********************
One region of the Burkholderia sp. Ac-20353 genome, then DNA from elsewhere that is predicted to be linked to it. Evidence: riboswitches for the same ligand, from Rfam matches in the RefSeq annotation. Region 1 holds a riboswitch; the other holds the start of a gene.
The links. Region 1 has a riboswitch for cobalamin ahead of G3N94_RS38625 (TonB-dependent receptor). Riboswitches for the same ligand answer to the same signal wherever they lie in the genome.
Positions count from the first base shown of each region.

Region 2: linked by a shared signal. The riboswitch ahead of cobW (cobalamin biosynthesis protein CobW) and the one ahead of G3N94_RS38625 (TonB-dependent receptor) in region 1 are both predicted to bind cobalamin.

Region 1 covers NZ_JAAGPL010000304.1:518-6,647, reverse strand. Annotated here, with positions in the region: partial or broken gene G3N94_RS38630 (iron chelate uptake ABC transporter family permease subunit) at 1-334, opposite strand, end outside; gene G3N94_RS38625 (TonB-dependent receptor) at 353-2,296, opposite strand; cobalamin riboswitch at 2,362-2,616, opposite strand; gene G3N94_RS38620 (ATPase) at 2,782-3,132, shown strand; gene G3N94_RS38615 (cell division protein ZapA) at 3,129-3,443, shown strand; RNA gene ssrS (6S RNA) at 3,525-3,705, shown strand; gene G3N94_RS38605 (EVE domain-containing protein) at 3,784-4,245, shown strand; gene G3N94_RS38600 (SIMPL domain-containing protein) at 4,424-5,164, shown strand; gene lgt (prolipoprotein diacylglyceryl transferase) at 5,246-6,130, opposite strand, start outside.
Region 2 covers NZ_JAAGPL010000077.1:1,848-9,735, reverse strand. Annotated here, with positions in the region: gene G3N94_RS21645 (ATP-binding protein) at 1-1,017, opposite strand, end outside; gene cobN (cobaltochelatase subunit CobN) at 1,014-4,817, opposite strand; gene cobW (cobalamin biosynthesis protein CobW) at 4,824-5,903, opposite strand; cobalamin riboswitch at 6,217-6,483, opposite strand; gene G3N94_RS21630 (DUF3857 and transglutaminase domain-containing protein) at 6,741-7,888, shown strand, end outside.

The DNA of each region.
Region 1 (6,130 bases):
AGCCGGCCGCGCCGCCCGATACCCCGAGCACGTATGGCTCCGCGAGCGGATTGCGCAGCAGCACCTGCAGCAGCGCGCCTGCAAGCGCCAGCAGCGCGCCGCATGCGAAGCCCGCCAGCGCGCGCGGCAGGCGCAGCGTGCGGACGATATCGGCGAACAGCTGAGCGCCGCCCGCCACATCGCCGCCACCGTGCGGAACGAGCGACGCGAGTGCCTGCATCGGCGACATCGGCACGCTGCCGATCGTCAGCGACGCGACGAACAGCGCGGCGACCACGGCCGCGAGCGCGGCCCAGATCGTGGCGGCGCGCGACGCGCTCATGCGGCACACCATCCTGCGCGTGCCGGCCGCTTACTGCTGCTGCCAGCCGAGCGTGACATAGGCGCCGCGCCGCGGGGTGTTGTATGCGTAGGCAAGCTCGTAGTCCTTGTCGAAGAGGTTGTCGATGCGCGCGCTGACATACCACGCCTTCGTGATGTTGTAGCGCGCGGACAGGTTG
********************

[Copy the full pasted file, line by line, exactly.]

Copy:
One region of the Burkholderia sp. Ac-20353 genome, then DNA from elsewhere that is predicted to be linked to it. Evidence: riboswitches for the same ligand, from Rfam matches in the RefSeq annotation. Region 1 holds a riboswitch; the other holds the start of a gene.
The links. Region 1 has a riboswitch for cobalamin ahead of G3N94_RS38625 (TonB-dependent receptor). Riboswitches for the same ligand answer to the same signal wherever they lie in the genome.
Positions count from the first base shown of each region.

Region 2: linked by a shared signal. The riboswitch ahead of cobW (cobalamin biosynthesis protein CobW) and the one ahead of G3N94_RS38625 (TonB-dependent receptor) in region 1 are both predicted to bind cobalamin.

Region 1 covers NZ_JAAGPL010000304.1:518-6,647, reverse strand. Annotated here, with positions in the region: partial or broken gene G3N94_RS38630 (iron chelate uptake ABC transporter family permease subunit) at 1-334, opposite strand, end outside; gene G3N94_RS38625 (TonB-dependent receptor) at 353-2,296, opposite strand; cobalamin riboswitch at 2,362-2,616, opposite strand; gene G3N94_RS38620 (ATPase) at 2,782-3,132, shown strand; gene G3N94_RS38615 (cell division protein ZapA) at 3,129-3,443, shown strand; RNA gene ssrS (6S RNA) at 3,525-3,705, shown strand; gene G3N94_RS38605 (EVE domain-containing protein) at 3,784-4,245, shown strand; gene G3N94_RS38600 (SIMPL domain-containing protein) at 4,424-5,164, shown strand; gene lgt (prolipoprotein diacylglyceryl transferase) at 5,246-6,130, opposite strand, start outside.
Region 2 covers NZ_JAAGPL010000077.1:1,848-9,735, reverse strand. Annotated here, with positions in the region: gene G3N94_RS21645 (ATP-binding protein) at 1-1,017, opposite strand, end outside; gene cobN (cobaltochelatase subunit CobN) at 1,014-4,817, opposite strand; gene cobW (cobalamin biosynthesis protein CobW) at 4,824-5,903, opposite strand; cobalamin riboswitch at 6,217-6,483, opposite strand; gene G3N94_RS21630 (DUF3857 and transglutaminase domain-containing protein) at 6,741-7,888, shown strand, end outside.

The DNA of each region.
Region 1 (6,130 bases):
AGCCGGCCGCGCCGCCCGATACCCCGAGCACGTATGGCTCCGCGAGCGGATTGCGCAGCAGCACCTGCAGCAGCGCGCCTGCAAGCGCCAGCAGCGCGCCGCATGCGAAGCCCGCCAGCGCGCGCGGCAGGCGCAGCGTGCGGACGATATCGGCGAACAGCTGAGCGCCGCCCGCCACATCGCCGCCACCGTGCGGAACGAGCGACGCGAGTGCCTGCATCGGCGACATCGGCACGCTGCCGATCGTCAGCGACGCGACGAACAGCGCGGCGACCACGGCCGCGAGCGCGGCCCAGATCGTGGCGGCGCGCGACGCGCTCATGCGGCACACCATCCTGCGCGTGCCGGCCGCTTACTGCTGCTGCCAGCCGAGCGTGACATAGGCGCCGCGCCGCGGGGTGTTGTATGCGTAGGCAAGCTCGTAGTCCTTGTCGAAGAGGTTGTCGATGCGCGCGCTGACATACCACGCCTTCGTGATGTTGTAGCGCGCGGACAGGTTG